How Smart Are People?

All the problems mentioned in Plan B 3.0 can be managed.  Theoretically, if humans can cause the problems, humans can fix the problems, but that may not be how things play out.  What everyone really wants to know is whether they are going to be one of those people at the Superdome after Katrina, or will they be the kind of person who had the resources to get out safely on their own.  Being prepared helps.  Sometimes luck is merely a coin toss, and other times luck favors those who plan ahead.  But how do you prepare for global recession?

Plan B 3.0 is a look at what the people in power need to be doing to solve the transition from the economics of growth to a steady-state economy at the macro level.  What we need now are Plan B handbooks for us little guys, advising us what we should be doing to make the same adjustments at the micro levels.  This could be books about careers for college students, to how-to books about starting businesses in a steady-state economy.  I doubt the plumbing industry will be shaken up, but is there much of a future for jet airline pilots?

JWH – 11-2-8

Free Stuff Table

At work, years ago we set up a “Free Stuff” table, up on the third floor near the student copier.  I work at a university, in the College of Education.  The free stuff table started with old text books, from a school book repository.  We had a library of K-12 schoolbooks, and when new editions came out, we’d put the old ones on the free stuff table.  After that, when a professor would move their office, or leave the college, they’d dump academic books and journals on the free table they didn’t want to take with them.  Eventually, faculty and staff, began bringing books, magazines, music CDs and LPs, software, VHS tapes, DVDS from home and drop their stuff off on the table.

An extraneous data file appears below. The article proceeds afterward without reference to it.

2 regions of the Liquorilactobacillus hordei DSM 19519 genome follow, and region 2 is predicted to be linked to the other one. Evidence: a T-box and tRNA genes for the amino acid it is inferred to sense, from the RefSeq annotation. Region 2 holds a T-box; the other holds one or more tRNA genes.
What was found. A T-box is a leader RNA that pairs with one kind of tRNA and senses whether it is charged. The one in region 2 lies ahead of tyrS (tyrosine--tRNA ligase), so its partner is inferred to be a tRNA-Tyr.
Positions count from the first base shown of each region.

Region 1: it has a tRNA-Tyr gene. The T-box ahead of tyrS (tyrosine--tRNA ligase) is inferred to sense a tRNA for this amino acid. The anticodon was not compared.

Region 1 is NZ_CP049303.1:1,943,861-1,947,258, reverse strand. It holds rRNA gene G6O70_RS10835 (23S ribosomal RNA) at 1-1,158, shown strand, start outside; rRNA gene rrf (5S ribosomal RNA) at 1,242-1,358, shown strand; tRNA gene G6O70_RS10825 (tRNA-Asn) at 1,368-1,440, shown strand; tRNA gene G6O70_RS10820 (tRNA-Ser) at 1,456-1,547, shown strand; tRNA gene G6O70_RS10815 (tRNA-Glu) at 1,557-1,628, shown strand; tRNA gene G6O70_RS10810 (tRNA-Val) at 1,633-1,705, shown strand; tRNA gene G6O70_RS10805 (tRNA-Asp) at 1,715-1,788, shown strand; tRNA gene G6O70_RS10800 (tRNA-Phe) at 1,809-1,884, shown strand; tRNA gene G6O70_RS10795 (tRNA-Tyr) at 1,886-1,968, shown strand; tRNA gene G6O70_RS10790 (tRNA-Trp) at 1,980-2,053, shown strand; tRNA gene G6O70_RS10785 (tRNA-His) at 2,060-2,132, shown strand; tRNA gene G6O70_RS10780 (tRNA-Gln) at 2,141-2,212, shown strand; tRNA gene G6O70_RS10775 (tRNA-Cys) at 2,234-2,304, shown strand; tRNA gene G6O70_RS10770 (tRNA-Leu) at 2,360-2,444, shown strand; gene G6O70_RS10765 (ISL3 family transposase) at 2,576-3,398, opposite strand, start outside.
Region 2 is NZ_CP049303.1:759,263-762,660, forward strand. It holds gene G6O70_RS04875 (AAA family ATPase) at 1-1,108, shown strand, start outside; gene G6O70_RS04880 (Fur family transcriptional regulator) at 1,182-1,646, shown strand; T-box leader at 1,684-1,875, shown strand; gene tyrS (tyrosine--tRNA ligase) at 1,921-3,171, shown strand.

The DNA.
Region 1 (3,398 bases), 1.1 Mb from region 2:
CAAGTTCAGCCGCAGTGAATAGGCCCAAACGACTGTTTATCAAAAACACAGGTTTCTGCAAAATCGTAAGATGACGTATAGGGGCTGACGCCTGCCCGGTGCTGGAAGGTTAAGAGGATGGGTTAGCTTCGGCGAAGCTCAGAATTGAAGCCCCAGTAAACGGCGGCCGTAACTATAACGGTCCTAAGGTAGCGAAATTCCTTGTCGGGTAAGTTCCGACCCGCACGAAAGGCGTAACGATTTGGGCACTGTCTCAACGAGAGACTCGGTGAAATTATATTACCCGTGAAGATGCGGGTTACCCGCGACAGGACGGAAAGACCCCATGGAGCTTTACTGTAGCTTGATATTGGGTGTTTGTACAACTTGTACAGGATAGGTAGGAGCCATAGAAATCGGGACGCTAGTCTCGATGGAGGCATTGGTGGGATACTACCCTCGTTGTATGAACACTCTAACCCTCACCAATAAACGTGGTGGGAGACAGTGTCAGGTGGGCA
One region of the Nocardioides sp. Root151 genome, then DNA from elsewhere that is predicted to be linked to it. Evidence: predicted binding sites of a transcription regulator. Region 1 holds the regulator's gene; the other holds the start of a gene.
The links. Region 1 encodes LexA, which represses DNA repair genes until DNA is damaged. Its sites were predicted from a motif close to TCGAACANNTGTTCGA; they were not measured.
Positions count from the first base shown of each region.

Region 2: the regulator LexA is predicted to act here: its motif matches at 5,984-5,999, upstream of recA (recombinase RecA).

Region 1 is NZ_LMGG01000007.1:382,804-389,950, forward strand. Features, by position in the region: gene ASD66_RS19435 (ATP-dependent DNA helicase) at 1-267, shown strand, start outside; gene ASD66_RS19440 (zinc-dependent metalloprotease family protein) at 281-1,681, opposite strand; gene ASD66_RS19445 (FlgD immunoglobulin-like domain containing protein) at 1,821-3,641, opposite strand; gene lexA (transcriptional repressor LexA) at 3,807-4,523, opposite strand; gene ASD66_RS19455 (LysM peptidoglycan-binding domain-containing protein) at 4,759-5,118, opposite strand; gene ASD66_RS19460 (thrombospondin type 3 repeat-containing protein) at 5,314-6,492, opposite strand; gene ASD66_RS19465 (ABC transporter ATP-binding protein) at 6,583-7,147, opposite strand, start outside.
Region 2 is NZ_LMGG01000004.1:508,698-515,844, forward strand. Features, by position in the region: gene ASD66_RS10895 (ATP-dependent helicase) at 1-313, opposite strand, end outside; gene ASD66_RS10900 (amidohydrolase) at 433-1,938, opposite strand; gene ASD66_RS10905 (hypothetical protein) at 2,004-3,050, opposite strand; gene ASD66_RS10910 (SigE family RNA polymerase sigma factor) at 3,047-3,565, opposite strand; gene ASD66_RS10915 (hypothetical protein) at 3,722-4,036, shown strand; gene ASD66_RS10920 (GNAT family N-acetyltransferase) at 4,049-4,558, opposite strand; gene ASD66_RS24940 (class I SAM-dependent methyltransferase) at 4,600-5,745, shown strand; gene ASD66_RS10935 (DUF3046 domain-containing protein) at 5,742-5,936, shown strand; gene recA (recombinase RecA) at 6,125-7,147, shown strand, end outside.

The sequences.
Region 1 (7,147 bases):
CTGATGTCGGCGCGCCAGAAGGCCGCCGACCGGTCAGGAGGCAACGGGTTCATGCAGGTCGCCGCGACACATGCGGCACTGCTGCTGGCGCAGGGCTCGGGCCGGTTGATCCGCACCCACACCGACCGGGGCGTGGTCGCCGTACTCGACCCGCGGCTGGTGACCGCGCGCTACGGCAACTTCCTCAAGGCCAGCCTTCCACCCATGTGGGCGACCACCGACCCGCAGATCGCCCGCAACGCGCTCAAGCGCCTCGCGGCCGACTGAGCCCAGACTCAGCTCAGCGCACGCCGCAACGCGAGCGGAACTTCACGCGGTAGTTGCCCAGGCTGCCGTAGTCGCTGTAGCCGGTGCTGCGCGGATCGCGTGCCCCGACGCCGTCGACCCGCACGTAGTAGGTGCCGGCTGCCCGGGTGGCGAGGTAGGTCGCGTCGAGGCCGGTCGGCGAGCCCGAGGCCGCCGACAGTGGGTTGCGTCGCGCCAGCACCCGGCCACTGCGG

Sometimes the donations were good stuff, and the table would clear in less than an hour, sometimes even within minutes.  Other times, the table would fill with boring stuff, 20 year old educational journals that would lay there for weeks, but would eventually thin out and disappear.  I used to take old books to the library, but bringing them to work is much easier.

Because of its location, the table needs to stay neat, so mostly people leave small stuff.  Sometimes we’ll see a DVD drive for a computer, or little radio, or various office supply gadgets, but for the most part the giveaways have been books and magazines.  We have a couple hundred faculty and staff, and a few thousand students, and the table is by the computer labs, so it sees a lot of traffic.  The free stuff table has become a form of recycling.

I’m also fascinated by what kinds of books show up there.  Lots of fiction, lots of educational books, but also religious books, statistics, psychology, sociology, kids books, cook books, etc.  After my mom died, I took a bunch of her old books up there, various bibles, religious books, and Edna Ferber novels.  They went quickly.  The other day my wife set out a box of Christmas ornaments to give to Goodwill.  I took them and put them on the free stuff table and they were gone within 5 minutes.  What’s worthless to one person is valuable to another.

I’m writing about this free stuff table as a way to recommend the idea to others.  It could be a common concept at most offices, but I don’t know.  All we did was tape down a sign on a 30″x42″ table that said, “Free Stuff.”  After that, the table took a life of its own.

JWH 10-21-08